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There are many different types of marketing emails that you can use to engage with your customers. Promotional emails help with sales, and lead nurturing emails help move contacts down the sales funnel.

But what can you use to help build relationships and improve brand awareness?

How can I improve my newsletter?

If your brand has a content or blog strategy, then you probably already know the power of an email newsletter.

83% of B2B marketers use email newsletters as a piece of their content marketing strategy.

Pay attention to your audience’s needs

One of the biggest mistakes that marketers can make with their newsletters is not considering the wants and needs of their audience.

It might be tempting to load up your newsletter with all sorts of promotional content and information about your brand. However, keep in mind the purpose of your newsletter is to educate instead of sell. You should aim to include 9 parts information for every 1 part promotion in the layout of your newsletter.

In addition, your audience also wants something that’s easy to read and visually pleasing. Incorporate these elements into your newsletter template:

  • Compelling design: Use an image that grabs the reader’s attention. Consider an inverted pyramid design style.
  • Mobile-friendly: More people open emails on cell phones than on desktops. Design your newsletter so it looks good on mobile devices.
  • Killer content: Include relevant information that’s helpful to your audience. Use curated content to supplement your own material.
  • Strong CTAs: Your newsletter should include multiple CTAs for many different functions. Make sure they are clearly marked with compelling and actionable copy.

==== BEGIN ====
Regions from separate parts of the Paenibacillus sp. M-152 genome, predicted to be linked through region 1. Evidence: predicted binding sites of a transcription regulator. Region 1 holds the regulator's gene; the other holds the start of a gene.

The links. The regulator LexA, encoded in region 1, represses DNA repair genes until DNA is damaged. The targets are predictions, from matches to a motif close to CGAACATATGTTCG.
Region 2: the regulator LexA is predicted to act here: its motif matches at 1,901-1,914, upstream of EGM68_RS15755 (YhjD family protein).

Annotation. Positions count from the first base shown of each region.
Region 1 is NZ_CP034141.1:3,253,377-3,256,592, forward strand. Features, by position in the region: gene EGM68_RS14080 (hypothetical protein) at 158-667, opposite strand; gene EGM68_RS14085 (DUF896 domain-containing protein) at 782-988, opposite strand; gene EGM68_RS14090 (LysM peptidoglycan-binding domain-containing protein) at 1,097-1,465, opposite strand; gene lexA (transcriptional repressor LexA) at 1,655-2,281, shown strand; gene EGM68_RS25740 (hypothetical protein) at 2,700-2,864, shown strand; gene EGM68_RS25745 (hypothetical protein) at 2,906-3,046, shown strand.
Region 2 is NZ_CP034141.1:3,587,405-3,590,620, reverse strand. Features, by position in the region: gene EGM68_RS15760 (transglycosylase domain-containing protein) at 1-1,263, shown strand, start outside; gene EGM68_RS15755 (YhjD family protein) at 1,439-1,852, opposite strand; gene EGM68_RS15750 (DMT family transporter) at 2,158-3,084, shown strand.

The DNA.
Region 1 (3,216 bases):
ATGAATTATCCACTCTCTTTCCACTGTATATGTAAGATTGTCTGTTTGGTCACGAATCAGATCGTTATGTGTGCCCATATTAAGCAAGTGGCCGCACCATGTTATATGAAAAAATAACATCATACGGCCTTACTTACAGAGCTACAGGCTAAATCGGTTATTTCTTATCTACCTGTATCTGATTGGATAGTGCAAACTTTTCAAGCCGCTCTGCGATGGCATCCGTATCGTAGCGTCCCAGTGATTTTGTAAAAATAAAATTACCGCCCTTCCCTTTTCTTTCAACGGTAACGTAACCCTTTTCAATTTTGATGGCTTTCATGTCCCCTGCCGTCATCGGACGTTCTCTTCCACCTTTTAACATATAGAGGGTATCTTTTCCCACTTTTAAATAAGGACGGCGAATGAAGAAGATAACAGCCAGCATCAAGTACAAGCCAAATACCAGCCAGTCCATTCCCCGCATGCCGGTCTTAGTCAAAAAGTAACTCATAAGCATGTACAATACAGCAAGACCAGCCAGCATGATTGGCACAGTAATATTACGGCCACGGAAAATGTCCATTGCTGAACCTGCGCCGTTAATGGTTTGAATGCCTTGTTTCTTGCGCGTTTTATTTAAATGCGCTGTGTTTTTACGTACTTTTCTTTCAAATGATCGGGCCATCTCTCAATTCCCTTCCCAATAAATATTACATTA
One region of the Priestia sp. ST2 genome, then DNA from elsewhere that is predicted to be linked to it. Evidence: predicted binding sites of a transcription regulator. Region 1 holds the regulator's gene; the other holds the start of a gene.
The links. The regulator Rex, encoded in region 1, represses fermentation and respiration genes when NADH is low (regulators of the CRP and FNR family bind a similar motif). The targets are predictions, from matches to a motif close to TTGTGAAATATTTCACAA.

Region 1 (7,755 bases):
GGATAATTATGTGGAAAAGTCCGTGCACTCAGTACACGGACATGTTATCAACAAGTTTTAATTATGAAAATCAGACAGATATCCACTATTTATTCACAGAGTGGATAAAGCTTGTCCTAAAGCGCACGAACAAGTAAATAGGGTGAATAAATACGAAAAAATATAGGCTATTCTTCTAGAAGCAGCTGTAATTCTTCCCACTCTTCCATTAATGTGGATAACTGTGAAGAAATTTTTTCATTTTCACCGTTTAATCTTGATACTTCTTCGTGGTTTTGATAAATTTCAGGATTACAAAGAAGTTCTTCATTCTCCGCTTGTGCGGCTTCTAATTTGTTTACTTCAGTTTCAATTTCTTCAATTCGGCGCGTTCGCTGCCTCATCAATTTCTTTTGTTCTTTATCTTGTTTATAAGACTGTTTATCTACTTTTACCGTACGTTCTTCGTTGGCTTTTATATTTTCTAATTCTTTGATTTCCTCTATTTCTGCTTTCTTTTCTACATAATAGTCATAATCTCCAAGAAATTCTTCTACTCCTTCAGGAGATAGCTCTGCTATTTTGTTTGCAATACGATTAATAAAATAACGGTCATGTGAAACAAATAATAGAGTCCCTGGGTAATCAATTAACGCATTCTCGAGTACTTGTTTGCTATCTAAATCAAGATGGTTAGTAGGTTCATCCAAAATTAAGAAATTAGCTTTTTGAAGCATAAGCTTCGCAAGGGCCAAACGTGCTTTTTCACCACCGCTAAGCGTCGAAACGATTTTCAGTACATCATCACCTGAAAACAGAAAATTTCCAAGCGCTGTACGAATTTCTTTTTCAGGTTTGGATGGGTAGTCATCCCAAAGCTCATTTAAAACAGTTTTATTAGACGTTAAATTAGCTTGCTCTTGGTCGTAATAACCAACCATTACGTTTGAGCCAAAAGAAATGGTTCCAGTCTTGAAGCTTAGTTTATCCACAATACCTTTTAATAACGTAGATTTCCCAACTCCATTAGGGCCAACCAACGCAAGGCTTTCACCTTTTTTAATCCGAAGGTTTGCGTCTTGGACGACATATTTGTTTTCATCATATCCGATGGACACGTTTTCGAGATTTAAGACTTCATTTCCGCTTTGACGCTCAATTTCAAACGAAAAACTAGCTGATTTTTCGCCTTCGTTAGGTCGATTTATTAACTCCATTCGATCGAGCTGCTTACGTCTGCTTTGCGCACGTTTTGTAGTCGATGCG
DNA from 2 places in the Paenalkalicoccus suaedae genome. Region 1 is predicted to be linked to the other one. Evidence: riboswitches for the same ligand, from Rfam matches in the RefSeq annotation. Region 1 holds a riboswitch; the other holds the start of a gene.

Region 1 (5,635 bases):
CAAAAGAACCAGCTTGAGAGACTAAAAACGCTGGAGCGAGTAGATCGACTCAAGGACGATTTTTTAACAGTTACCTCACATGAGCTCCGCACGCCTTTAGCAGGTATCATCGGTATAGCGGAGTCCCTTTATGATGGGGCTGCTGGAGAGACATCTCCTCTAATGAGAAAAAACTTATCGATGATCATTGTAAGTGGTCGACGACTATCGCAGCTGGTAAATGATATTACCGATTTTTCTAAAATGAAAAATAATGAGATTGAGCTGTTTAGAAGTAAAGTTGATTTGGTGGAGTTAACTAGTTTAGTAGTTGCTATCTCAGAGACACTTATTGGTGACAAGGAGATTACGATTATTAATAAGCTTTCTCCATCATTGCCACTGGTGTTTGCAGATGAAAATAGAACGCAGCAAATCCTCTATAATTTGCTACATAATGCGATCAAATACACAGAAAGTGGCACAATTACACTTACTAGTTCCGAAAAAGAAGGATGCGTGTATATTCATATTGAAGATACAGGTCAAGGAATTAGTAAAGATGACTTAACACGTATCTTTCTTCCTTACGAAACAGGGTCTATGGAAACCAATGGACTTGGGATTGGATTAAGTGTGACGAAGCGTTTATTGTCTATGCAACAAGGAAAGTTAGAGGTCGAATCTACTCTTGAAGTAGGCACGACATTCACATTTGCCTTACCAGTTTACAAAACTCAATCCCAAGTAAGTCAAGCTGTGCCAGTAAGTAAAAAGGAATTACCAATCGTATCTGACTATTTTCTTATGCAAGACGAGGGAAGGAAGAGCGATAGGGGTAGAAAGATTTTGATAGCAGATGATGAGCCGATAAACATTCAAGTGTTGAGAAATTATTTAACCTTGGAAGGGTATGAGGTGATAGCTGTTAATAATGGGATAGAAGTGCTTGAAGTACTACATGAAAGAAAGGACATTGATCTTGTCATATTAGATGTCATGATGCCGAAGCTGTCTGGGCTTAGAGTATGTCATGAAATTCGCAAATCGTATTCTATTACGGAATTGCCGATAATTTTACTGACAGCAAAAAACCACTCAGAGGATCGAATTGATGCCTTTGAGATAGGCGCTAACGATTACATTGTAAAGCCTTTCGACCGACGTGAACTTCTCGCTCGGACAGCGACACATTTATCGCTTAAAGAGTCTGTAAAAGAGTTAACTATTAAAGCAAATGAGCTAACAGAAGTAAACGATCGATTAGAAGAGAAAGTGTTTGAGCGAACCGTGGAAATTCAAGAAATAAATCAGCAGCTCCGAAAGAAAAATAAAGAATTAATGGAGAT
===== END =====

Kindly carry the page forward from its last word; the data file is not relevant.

Timing is everything

Just like with any email, your timing can play a major factor in the performance of your newsletter. You should evaluate both your frequency and the time of day that you send your newsletter to see what works best with your audience. If you currently send monthly emails, see how your engagement changes if you switch to a weekly newsletter. If you send weekly, experiment with a daily email. Just keep an eye on your unsubscribe rate and spam complaints. They’ll start to go up if you’re sending too often.

In addition, experiment with the time of day that you send your email. It might seem strange, but the best-performing newsletters are sent from 8 p.m. to 4 a.m.

How to measure newsletters

To best measure your newsletters, you first need to know your overall goal. If you’re trying to drive traffic to your website, you’ll want to track clicks and page views. If you’re looking for social followers, you’ll want to keep an eye on new social engagement and sharing. If you just want to improve metrics for your overall email marketing strategy, you’ll focus on open and click-through rates.

At the very least, you should be monitoring your email list growth and unsubscribe rate. If you have more unsubscribes than new subscribers, then your newsletter needs some review.

Does it really matter?

Your email newsletter is an easy way to build relationships and brand trust with potential leads and customers. Your readers will come to expect your newsletter and establish a bond with you that would not exist if they just visited your website.

This relationship and trust will also go a long way towards improving future sales. Customers are more likely to remember the brands they trust. In fact, research shows that authenticity is one of the main factors new customers consider when deciding on a new company.

What now?

Now you should understand a few steps you can take to improve your email newsletter and why it’s so important for your brand. Evaluate your current strategy to make sure you are putting your customers’ needs first.

If you feel like your newsletter is too generic, there’s nothing wrong with creating specialized newsletters for different audiences. Before you do, just make sure you segment your emails, so the right people get the right message.

This blog provides general information and discussion about email marketing and related subjects. The content provided in this blog ("Content”), should not be construed as and is not intended to constitute financial, legal or tax advice. You should seek the advice of professionals prior to acting upon any information contained in the Content. All Content is provided strictly “as is” and we make no warranty or representation of any kind regarding the Content.
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